Virgin Orbit was supposed to launch a rocket from a Boeing 747 rocket on Sunday but the test was scuppered by a technical issue.
The Virgin Galactic spinoff had been hoping to achieve the first full demonstration of its mid-air launch system that’s designed to deploy small satellites in low-Earth orbit. Preparations had been going well until engineers spotted a problem with one of the system’s sensors. In response, the team decided to postpone the launch “out of an abundance of caution.”
In a tweet posted shortly after the decision to call off the trial run, Virgin Orbit said: “We completed fueling of our LauncherOne rocket yesterday for our Launch Demo. Everything has been proceeding smoothly: Team, aircraft, & rocket are in excellent shape. However, we have one sensor that is acting up. Out of an abundance of caution, we are offloading fuel to address.”
In a follow-up message, the team described the sensor problem as a “minor issue” and said it had a “straightforward” set of procedures in place to address it.
This means we are scrubbed for today. Currently, it appears we’ve got a straightforward path to address this minor sensor issue and recycle quickly. The crew are already hard at work putting that plan into action. We’ll provide an update on the new launch target later today.
— Virgin Orbit (@Virgin_Orbit) May 24, 2020
Later in the day, the team said it had fixed the issue and announced a new test window, from 10 a.m. to 2 p.m. PT on Monday, May 26.
Our team has worked diligently to resolve the sensor issue and recycle the system. We’re now back in the countdown, and are currently targeting another launch attempt tomorrow, with our window again open from 10 a.m. to 2 p.m. PT (17:00 – 21:00 UTC). pic.twitter.com/2cifLLKgfK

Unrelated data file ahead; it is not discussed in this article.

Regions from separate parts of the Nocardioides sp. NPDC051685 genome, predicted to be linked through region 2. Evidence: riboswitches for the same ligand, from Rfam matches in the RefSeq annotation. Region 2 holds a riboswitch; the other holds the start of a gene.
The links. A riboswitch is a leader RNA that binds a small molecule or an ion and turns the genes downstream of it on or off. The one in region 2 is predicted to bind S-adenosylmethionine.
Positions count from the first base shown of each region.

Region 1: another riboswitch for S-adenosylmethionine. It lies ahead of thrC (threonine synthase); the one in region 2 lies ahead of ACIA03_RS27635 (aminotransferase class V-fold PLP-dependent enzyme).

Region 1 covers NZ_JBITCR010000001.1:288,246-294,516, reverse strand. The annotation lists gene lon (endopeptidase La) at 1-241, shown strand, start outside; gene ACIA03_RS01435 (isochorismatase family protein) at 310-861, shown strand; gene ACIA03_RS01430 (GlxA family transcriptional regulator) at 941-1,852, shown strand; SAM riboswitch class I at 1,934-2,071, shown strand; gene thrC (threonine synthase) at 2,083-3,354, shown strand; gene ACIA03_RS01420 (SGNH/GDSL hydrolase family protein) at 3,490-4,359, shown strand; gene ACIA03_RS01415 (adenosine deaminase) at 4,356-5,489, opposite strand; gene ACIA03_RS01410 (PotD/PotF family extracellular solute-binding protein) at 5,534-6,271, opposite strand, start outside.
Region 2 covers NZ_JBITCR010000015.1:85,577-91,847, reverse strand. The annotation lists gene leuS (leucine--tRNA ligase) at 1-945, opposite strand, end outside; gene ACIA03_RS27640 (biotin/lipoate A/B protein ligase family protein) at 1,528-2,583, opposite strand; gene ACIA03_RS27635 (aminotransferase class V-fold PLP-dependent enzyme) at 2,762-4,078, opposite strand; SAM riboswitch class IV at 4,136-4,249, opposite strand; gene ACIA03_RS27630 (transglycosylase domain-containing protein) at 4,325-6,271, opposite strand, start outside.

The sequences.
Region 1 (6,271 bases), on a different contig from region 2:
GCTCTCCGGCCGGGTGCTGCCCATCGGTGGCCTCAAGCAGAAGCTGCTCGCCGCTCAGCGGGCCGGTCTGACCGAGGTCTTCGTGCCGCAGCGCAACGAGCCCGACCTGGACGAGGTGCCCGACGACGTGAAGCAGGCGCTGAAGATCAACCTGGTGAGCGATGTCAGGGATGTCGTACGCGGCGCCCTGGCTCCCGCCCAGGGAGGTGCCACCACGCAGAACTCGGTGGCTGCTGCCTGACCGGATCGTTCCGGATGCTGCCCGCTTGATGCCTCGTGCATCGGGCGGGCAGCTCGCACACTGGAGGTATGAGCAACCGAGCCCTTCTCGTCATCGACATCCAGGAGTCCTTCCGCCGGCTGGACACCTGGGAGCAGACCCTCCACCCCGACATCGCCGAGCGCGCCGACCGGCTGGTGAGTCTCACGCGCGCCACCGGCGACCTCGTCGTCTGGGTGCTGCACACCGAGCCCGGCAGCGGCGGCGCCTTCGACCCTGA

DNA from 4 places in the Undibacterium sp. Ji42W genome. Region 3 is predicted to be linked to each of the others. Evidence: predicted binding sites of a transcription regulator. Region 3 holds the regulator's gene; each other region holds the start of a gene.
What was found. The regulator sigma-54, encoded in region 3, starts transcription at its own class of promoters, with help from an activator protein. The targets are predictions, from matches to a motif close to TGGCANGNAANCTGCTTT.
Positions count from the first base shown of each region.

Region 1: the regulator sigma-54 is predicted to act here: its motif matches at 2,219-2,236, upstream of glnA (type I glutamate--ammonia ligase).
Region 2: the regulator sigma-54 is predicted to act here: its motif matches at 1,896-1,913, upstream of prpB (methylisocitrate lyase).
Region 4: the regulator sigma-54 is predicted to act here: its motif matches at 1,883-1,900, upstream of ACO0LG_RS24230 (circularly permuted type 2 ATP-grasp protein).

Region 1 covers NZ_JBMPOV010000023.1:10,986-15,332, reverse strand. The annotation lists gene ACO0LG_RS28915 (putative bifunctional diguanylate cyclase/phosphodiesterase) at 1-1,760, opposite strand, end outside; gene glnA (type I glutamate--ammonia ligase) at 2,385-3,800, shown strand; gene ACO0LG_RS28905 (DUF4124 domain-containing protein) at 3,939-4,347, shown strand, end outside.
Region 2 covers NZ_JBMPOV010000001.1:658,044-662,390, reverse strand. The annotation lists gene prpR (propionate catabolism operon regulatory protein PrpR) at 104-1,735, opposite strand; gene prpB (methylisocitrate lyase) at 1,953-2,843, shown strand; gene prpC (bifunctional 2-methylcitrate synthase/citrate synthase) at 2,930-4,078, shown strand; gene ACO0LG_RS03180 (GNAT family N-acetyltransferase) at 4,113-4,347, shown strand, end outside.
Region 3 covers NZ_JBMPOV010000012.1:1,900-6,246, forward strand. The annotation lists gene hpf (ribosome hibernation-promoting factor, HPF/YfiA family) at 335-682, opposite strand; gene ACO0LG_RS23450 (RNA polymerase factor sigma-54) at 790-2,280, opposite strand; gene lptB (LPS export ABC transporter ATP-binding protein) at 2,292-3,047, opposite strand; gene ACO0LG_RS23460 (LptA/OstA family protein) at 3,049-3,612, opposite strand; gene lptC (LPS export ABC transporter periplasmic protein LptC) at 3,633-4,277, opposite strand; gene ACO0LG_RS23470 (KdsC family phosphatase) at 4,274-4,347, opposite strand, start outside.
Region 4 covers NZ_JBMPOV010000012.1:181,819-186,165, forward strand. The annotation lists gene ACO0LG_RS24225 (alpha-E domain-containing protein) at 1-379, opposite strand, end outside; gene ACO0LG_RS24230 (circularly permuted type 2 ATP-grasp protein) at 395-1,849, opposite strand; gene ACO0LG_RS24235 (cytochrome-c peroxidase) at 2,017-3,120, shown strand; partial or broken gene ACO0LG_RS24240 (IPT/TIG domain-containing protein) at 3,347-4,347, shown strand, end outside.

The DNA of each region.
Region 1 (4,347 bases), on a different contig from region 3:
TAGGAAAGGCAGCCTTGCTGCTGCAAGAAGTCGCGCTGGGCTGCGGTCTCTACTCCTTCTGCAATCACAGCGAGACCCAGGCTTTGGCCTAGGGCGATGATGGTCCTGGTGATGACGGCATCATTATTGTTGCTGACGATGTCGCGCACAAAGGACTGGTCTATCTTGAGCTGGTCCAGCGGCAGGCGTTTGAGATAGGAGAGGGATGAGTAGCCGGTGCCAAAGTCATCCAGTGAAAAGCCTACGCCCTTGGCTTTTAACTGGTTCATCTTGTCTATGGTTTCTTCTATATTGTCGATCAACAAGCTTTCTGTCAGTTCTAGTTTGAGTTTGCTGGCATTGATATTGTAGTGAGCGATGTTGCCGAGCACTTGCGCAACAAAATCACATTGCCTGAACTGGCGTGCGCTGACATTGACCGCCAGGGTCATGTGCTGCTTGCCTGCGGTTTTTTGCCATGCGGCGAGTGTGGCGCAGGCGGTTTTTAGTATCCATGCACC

— Virgin Orbit (@Virgin_Orbit) May 25, 2020
The test will involve flying a Boeing 747 — named Cosmic Girl– from Mojave Air and Space Port over the Pacific Ocean where it’ll release a 70-foot long, two-stage LauncherOne orbital rocket from beneath the aircraft’s left wing. The booster will then ignite in mid-air, sending the rocket to space where it will deploy a dummy payload.
“The instant our Newton Three engine ignites, we will have done something no one has ever done before — lighting an orbital-class, liquid-fueled, horizontally-launched vehicle in flight,” Virgin Orbit said last week.
The California-based company wants to use its system to launch small satellites for private customers. The growing market is also being pursued by the likes of SpaceX, United Launch Alliance, and Rocket Lab, among others.
Whereas SpaceX uses a conventional ground-based rocket launch for deployment, Virgin Orbit’s technique is notable for its unusual method of using a rocket attached to a jet plane, which it believes is a more efficient system.
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